As I was chasing down inspiration for my pen and paper doll RPG, I came across “Monster High dolls that seemed very interesting. They conform to a beauty standard that is frankly absurd, but they also bring out the monster in us. That – together with a talk I held recently at Södertörns Högskola and at work – got me thinking.

I’ve written about the grotesque and the mishappen before, but that was in a different context. What I’m about to talk about in this text is our inability or unwillingness to see “evil” in the same context as “normal” or “beautiful”*. By “evil” I of course mean those morally and ethically despicable acts that no human being should be allowed to perform – but still does.

The vilification of men like Josef Fritzl and Adolf Hitler turn them into men that are almost beyond human. Their deeds so evil that no one can really comprehend that a person that evil is even a person. We do this to “other” them, make them exceptions for the human race, because after all, if they are capable of such evil, doesn’t that mean that we are too? You and me. The truth is of course that no one is exempt from the potential to do evil, nor is anyone exempt from the potential to do good.

But we’re also trying, which Monster High is a good example of, to tame the monsters of our subconscious by making them pretty. Just like Edward, the monster has been prettified and made possible to handle. A tame monster is after all a lot easier to sympathize with.

I think this quest to de-claw our monsters was started somewhere around Anne Rice’s Interview with a Vampire and then revived with Dexter – a serial killer tamed. Someone who kills killers and tries to live a normal life in between. Pull his teeth out, make him less of a monster. Because surely, a killer who kills other killers must be much better than a killer who kills innocents?

The moral grayscaling is interesting to me. Dexter becomes a vigilante rather than a villain and viligantes are uncomfortable, sort of, but not as bad as pure, evil monsters.

I can see a similar process with the distinction between “good” and “bad” monsters in literature and other media such as games. A “good” monster is almost always handsome or beautiful or – as in Monster High – cute. I think this is connected to our wish to look at beautiful people as good, and ugly people as evil. This tendency we have to use our first impression to judge someone in the first twenty seconds based on looks is somewhat unfortunate, since these impressions are not always correct or less than ideal. But in popular culture we have the option to twist the world to suit our own purposes, and one such twist is to make beautiful monsters good and evil monsters ugly. This means that books like Twilight are propagating a visual stereotype that is frankly kind of boring. The same goes for video games and role-playing games. The bigger and more grotesque the opponent, the more evil it is.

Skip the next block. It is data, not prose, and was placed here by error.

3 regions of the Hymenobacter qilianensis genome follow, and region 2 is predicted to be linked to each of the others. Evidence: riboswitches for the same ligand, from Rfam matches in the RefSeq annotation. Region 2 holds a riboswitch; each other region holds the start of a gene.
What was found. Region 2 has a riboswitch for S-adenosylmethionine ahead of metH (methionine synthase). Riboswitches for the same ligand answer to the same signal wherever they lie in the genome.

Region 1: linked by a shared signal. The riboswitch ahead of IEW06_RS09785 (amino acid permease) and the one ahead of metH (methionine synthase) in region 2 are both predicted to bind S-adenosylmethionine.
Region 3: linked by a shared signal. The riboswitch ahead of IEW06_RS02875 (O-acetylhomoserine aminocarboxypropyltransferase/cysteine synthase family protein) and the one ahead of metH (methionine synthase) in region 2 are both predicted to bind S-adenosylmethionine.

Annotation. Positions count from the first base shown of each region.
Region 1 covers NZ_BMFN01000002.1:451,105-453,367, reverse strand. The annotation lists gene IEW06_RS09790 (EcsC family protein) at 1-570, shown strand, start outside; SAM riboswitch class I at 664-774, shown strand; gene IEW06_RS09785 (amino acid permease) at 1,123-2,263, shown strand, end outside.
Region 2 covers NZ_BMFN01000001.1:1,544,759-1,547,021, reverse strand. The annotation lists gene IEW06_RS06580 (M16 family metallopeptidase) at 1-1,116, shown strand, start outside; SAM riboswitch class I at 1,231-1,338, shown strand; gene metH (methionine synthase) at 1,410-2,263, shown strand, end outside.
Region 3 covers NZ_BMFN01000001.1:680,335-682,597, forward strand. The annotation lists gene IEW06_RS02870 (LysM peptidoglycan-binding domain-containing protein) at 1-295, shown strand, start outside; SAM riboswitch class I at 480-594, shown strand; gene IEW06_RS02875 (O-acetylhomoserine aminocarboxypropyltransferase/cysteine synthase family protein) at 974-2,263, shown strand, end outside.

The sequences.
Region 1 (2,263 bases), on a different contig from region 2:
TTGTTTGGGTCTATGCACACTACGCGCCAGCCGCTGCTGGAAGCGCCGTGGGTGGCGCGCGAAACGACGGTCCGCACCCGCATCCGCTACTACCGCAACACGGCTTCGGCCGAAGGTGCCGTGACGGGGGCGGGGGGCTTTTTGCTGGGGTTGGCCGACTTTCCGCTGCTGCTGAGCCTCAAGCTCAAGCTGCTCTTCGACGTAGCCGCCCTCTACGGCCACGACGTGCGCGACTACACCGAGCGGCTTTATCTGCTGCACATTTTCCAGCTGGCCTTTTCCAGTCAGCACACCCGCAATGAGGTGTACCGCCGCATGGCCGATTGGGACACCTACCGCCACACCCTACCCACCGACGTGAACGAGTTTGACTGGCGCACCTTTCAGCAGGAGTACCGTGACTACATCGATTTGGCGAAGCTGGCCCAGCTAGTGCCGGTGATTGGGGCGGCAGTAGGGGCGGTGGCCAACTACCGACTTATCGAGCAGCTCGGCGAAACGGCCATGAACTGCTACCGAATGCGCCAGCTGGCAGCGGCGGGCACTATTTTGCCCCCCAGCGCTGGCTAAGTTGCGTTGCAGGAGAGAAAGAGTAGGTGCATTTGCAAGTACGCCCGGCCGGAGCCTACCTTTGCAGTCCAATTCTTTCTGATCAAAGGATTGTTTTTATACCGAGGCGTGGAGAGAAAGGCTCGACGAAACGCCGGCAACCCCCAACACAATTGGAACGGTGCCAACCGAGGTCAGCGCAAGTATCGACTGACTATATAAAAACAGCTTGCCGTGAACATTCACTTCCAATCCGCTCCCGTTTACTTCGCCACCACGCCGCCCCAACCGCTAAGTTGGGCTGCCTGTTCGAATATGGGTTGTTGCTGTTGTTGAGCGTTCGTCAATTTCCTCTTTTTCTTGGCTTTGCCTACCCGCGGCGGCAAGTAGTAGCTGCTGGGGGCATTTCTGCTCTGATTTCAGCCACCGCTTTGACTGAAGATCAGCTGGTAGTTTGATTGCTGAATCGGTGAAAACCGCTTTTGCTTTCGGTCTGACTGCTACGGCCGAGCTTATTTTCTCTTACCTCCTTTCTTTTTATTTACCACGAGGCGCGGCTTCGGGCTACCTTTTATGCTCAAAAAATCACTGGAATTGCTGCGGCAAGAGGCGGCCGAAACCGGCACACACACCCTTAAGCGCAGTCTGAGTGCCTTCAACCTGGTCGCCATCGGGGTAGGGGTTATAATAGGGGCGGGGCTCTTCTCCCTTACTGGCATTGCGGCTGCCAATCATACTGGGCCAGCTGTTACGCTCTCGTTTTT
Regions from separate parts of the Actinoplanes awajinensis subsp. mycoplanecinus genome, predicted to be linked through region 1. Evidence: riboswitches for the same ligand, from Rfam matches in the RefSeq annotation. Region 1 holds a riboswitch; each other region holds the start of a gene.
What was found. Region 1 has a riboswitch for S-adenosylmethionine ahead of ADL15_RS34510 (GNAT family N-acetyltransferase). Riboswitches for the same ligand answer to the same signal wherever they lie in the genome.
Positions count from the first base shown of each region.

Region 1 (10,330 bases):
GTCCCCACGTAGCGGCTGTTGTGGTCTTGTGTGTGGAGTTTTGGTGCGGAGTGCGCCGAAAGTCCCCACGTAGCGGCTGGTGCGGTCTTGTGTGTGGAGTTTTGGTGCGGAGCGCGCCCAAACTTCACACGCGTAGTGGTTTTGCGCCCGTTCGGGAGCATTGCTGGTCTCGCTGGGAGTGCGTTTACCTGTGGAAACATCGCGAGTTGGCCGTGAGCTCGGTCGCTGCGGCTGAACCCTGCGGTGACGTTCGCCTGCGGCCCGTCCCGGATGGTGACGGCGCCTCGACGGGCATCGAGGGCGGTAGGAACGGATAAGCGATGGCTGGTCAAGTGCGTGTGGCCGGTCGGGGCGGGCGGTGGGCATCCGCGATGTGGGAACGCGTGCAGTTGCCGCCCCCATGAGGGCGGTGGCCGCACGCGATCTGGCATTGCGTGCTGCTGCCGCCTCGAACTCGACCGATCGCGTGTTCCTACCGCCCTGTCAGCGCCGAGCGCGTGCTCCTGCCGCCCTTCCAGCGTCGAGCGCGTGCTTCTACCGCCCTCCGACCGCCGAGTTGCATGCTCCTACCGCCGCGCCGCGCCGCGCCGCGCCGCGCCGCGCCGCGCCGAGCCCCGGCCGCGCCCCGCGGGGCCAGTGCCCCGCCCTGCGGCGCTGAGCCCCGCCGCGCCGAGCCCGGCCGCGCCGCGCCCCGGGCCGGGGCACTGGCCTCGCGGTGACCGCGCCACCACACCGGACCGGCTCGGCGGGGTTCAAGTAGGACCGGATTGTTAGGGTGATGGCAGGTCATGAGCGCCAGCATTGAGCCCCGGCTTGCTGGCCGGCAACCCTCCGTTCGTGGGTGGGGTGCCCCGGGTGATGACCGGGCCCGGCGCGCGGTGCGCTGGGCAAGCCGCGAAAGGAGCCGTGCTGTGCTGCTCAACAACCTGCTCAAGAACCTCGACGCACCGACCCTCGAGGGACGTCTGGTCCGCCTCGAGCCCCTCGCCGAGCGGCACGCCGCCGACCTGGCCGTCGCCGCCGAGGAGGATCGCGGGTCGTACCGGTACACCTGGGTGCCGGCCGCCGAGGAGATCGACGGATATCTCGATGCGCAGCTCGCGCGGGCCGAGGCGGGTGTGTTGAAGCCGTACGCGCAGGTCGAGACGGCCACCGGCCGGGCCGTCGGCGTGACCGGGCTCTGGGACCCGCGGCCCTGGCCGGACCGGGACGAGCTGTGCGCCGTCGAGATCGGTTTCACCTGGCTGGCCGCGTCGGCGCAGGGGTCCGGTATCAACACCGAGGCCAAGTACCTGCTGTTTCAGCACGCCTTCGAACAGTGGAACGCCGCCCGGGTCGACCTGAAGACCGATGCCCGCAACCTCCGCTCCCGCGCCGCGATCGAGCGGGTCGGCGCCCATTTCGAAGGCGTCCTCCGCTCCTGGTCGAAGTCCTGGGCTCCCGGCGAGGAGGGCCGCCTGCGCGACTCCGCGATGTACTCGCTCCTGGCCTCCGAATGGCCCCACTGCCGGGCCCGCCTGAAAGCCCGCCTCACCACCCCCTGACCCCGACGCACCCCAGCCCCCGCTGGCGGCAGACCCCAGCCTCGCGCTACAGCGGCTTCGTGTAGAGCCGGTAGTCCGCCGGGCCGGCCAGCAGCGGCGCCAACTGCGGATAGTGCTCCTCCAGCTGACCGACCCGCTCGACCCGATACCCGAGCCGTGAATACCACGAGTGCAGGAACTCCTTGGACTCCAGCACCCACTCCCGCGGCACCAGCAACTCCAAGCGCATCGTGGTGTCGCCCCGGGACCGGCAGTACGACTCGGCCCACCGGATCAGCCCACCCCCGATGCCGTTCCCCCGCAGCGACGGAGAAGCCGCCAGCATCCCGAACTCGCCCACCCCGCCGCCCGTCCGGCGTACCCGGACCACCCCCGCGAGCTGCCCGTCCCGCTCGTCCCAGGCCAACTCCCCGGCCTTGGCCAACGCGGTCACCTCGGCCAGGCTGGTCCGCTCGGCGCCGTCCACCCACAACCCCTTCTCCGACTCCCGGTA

This is, of course, an attempt at readability. The player will recognize the grotesque brute for what it is immediately. Evil and powerful. And the reader of Twilight will recognize Edward for what he is straight away as well. A good vampire, battling his bestial nature. Also, he sparkles.

This is a dangerous – not to mention boring – assumption, that we believe that we can “see” evil in a person just by looking at them. And yet we do. When patriarchs such as Josef Fritzl get discovered, a common cry of “why” and “how” goes out, because we just can’t believe the evil done. The same thing happened with Ted Bundy and Jeffrey Dahmer. Surely such a nice boy…

Our intuition and reliance on stereotypes occasionally put us in danger.

And our need for readability make for morally and visually simplistic games, games that have no grayscale, just obviousness and black and white.

Unless the villain is a woman. Female villains can be beautiful, but in those cases they are almost exclusively manipulative and uses their sexuality to conquer the hero. In any case – the way we function as human beings is fascinating. We need the othering process to build our own identity, to create a divide between us and our enemies. But we also believe that our baser natures can be tamed and prettified.

Personally I prefer greyscales. I prefer 30 Days of Night, Dracula and the world between dark and light, but where the monsters are real monsters and the heroes are tarnished and human. Makes for better drama.